There are several different ways to save your little darlings over the winter so you can have BIG darlings next spring:
1. Take Cuttings
Ok, I know what you are saying, "Taking cuttings is not saving my geranium over the winter - it's making all new plants!" Well, yes. It is. But hey - beggars can't be choosers. It is easy, and you still have geraniums next spring - in fact you will have more geraniums next spring if you do it right.
Take a sharp pair of pruners or a sharp knife (be careful not to cut yourself - safety first!) and cut a 3-4" piece off the top of the geraniums - the bendy soft wood, not the hard older parts. Take all the leaves off of the lower part of the cutting, leaving one or two leaves on the top - no flowers. I usually cut the leaves in half too - remember, the little plant has no roots to feed the leaves. You can use a rooting hormone at this point, but with geraniums I usually don't. Stick the cutting (leaves up) halfway into a small container filled with vermiculite or perlite (both available at the local garden center) making sure the pot drains well. Put a small amount of water in the pot and place it - pot, plant and all - in a big zip-loc bag, or other type of clear plastic bag. Sit it in an out-of-the-way place, out of direct sunlight. In 6-8 weeks it will root. Take it carefully out of the container and re-pot it in potting soil. Keep it in a cool, sunny spot until spring and pot it back outside. Woo Hoo free geraniums!
2. Force the Geraniums Into Dormancy
Geraniums can be stored similar to the way you would store bulbs. They stock up all of the life they need in their stems to help them come back to life next year.
This is even easier than taking cuttings.
Carefully dig up your geraniums. Gently remove the soil from around the roots - you don't want any clods hanging on. Hang the plants upside down in a cool place, like a garage or basement. Ideally around 50 degrees. The leaves will wither and dry. Remove them if they don't fall off by themselves - you don't want any fungal diseases, etc. to climb back up into the stem. Every month take them down and soak the roots in luke-cold water for about an hour. In the spring replant the geranium in your pot on the front porch or directly into your beautiful garden and voila - free geraniums!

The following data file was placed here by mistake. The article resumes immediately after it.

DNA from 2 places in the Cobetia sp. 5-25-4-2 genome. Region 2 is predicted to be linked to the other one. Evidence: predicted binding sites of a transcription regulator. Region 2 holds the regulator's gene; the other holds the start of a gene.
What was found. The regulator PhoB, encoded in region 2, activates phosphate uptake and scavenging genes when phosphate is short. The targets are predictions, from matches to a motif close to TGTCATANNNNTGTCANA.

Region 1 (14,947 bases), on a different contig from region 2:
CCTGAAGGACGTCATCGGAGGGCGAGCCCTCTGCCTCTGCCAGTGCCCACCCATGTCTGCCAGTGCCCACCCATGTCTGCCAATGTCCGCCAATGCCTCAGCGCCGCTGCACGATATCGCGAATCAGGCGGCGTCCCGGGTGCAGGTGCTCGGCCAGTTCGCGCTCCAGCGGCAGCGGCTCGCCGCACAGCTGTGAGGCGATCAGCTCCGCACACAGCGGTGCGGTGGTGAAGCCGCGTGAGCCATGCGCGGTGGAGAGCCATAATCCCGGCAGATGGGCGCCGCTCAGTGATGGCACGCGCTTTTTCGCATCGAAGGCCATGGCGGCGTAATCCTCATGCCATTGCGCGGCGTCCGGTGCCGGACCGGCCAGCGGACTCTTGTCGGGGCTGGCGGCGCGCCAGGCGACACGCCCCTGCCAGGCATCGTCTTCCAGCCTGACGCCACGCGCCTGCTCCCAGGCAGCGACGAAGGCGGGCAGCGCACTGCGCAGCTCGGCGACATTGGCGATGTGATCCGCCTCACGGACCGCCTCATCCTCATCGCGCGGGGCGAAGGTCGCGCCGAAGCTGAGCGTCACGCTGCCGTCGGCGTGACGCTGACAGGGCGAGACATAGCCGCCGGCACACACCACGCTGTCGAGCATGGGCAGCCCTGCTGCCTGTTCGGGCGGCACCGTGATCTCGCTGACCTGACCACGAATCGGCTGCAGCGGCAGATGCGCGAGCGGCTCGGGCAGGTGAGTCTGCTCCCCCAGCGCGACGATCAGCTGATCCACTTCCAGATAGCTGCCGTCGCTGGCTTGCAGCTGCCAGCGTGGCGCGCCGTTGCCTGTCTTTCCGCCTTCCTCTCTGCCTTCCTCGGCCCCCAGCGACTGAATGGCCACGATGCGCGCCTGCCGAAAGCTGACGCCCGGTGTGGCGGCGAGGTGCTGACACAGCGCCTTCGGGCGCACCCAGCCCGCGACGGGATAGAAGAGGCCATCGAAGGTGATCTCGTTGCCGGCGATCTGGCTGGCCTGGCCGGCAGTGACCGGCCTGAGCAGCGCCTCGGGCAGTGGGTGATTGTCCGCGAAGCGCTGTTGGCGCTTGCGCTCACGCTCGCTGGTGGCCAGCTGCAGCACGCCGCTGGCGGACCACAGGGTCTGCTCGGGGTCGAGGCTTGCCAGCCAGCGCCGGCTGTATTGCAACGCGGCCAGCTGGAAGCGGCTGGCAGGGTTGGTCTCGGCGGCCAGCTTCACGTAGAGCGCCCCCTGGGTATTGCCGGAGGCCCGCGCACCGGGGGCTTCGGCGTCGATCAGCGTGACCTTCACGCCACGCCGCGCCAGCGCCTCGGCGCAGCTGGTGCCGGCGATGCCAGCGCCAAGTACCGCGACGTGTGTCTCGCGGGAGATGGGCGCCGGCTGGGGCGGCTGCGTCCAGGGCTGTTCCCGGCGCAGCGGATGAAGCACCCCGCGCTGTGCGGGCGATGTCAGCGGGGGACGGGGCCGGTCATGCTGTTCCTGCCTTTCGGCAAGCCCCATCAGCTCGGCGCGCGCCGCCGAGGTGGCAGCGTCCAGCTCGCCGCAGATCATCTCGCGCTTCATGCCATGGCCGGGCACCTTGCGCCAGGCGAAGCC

3. Keep Them in Their Pots
If they were growing in the garden dig them up carefully and replant them in a pot. Use a pot that is big enough to fit their root ball. Nobody likes shoes that pinch their feet! Cut off the top 1/3 of the geranium along with all of the flowers. Water the pot thoroughly and place it in a sunny location in your house. Most of us don't have locations that are sunny enough, so you might have to add some additional light. Florescent bulbs or bulbs made just for plants are available at the hardware store or the local garden center.
Note from me: If I have to buy light bulbs and fixtures and pay for electricity all winter to light the little darlings, I think I can afford a new geranium next year. Call me crazy. This is not my favorite method of saving a geranium - remember? I'm cheap. (and poor) But, if you like it and it works for you - good on ya!
So, there are three ways for you to save your geraniums from a cold and frightful death while giving you the satisfaction of knowing that you saved a little plant along with a few bucks.
Get your hands dirty!
P.S. They are actually Pelargoniums - but that's a story for another day.